Fly me to Mars and beyond

Long-duration missions are expected to take humans to Mars and beyond during the next decade. We know that the impacts of the spaceflight environment on human health and performance, physiology, and cellular and molecular processes are numerous, because 559 humans have flown into space since 1961. However, only 8 missions have been long duration (>300 days). Therefore, we need more studies to assess the impact of long-duration spaceflights.

Now, the published results of NASA’s Twins Study reveal “some interesting, surprising and positively assuring data” of how a single human body adapted to the extreme environment of space.

To understand the health impact of long-duration spaceflight, one identical twin astronaut was monitored before, during, and after a 1-year mission onboard the International Space Station; his twin served as a genetically matched ground control. Longitudinal assessments identified spaceflight-specific changes, including decreased body mass, telomere elongation, genome instability, carotid artery distension and increased intima-media thickness, altered ocular structure, transcriptional and metabolic changes, DNA methylation changes in immune and oxidative stress–related pathways, gastrointestinal microbiota alterations, and some cognitive decline postflight. Although average telomere length, global gene expression, and microbiome changes returned to near preflight levels within 6 months after return to Earth, increased numbers of short telomeres were observed and expression of some genes was still disrupted. These multiomic, molecular, physiological, and behavioral datasets provide a valuable roadmap of the putative health risks for future human spaceflight.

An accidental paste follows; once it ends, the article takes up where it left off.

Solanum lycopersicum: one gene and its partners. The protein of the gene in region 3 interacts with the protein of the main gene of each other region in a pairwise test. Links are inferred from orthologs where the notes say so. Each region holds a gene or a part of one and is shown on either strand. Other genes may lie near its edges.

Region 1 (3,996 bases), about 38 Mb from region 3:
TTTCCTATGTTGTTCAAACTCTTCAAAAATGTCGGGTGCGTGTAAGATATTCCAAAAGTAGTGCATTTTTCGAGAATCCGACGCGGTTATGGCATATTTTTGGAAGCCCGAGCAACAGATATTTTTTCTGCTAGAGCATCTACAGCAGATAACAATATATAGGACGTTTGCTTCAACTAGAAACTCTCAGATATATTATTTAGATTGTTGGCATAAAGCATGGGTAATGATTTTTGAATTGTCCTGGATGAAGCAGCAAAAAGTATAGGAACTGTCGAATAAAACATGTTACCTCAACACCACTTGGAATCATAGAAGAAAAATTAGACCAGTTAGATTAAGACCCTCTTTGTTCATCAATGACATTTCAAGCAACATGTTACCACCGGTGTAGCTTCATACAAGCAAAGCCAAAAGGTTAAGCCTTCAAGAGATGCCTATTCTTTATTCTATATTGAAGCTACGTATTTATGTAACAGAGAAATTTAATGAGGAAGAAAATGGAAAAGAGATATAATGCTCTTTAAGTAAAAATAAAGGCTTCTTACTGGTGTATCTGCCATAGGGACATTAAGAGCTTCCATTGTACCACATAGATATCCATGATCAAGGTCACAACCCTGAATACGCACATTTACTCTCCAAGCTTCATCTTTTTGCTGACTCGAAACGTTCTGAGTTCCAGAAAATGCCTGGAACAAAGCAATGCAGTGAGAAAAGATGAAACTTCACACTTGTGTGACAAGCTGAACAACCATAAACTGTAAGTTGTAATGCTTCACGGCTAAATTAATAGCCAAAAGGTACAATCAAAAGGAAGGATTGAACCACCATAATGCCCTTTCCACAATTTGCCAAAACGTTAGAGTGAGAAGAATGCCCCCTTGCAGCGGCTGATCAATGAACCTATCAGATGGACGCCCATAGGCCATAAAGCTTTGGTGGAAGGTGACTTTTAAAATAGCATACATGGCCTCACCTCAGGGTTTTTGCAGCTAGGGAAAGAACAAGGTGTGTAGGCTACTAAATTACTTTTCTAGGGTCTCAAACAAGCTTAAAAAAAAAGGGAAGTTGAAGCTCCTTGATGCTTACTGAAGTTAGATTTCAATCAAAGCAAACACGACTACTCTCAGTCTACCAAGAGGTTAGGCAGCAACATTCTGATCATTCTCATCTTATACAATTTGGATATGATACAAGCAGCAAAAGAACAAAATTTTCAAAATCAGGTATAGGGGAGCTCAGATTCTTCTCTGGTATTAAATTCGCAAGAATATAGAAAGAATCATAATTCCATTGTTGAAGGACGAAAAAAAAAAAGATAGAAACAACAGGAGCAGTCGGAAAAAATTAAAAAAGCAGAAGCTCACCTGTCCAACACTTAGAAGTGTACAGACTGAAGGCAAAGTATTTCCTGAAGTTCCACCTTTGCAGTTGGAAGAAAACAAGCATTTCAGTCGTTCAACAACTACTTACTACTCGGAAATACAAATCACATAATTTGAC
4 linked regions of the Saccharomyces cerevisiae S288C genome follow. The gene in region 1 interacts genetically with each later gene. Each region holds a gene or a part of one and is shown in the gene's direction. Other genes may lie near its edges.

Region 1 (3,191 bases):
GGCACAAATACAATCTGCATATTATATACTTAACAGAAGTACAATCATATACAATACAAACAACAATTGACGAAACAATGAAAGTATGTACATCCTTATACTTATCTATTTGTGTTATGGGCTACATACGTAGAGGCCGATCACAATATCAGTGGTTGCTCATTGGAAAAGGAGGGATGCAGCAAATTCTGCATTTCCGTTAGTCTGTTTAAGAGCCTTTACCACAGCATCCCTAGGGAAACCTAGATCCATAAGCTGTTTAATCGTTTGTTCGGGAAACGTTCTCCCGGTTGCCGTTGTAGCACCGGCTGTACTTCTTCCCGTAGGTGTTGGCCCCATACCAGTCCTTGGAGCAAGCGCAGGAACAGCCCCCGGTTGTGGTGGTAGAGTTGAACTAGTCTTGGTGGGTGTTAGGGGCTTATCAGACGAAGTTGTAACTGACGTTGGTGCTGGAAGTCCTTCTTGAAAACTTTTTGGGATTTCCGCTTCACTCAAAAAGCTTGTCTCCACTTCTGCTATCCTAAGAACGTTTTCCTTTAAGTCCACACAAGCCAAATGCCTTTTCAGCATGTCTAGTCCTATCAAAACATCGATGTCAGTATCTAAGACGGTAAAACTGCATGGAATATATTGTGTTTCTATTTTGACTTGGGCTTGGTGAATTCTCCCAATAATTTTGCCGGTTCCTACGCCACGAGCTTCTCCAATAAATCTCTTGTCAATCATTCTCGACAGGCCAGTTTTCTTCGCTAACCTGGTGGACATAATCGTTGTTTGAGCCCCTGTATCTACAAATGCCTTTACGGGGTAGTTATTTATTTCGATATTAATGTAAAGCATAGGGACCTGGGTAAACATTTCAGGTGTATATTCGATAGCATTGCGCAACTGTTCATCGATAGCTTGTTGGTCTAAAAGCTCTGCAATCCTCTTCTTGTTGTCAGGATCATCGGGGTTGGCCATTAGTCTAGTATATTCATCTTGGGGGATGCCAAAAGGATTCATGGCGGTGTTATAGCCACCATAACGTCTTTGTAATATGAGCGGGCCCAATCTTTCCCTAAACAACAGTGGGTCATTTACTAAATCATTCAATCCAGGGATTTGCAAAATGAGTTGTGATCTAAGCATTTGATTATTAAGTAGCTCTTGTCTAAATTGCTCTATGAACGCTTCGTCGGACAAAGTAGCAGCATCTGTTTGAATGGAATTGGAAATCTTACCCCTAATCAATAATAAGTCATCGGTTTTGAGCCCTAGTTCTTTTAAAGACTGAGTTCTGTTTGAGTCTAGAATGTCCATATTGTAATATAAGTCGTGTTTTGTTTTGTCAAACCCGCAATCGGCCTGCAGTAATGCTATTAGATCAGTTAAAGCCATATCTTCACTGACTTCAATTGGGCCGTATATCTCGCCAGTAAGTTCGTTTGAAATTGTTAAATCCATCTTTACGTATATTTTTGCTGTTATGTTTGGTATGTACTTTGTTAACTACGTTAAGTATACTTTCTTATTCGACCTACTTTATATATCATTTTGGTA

Garrett-Bakelman, Francine E., et al. ‘The NASA Twins Study: A Multidimensional Analysis of a Year-Long Human Spaceflight’. Science, vol. 364, no. 6436, Apr. 2019, p. eaau8650. science.sciencemag.org, doi:10.1126/science.aau8650.

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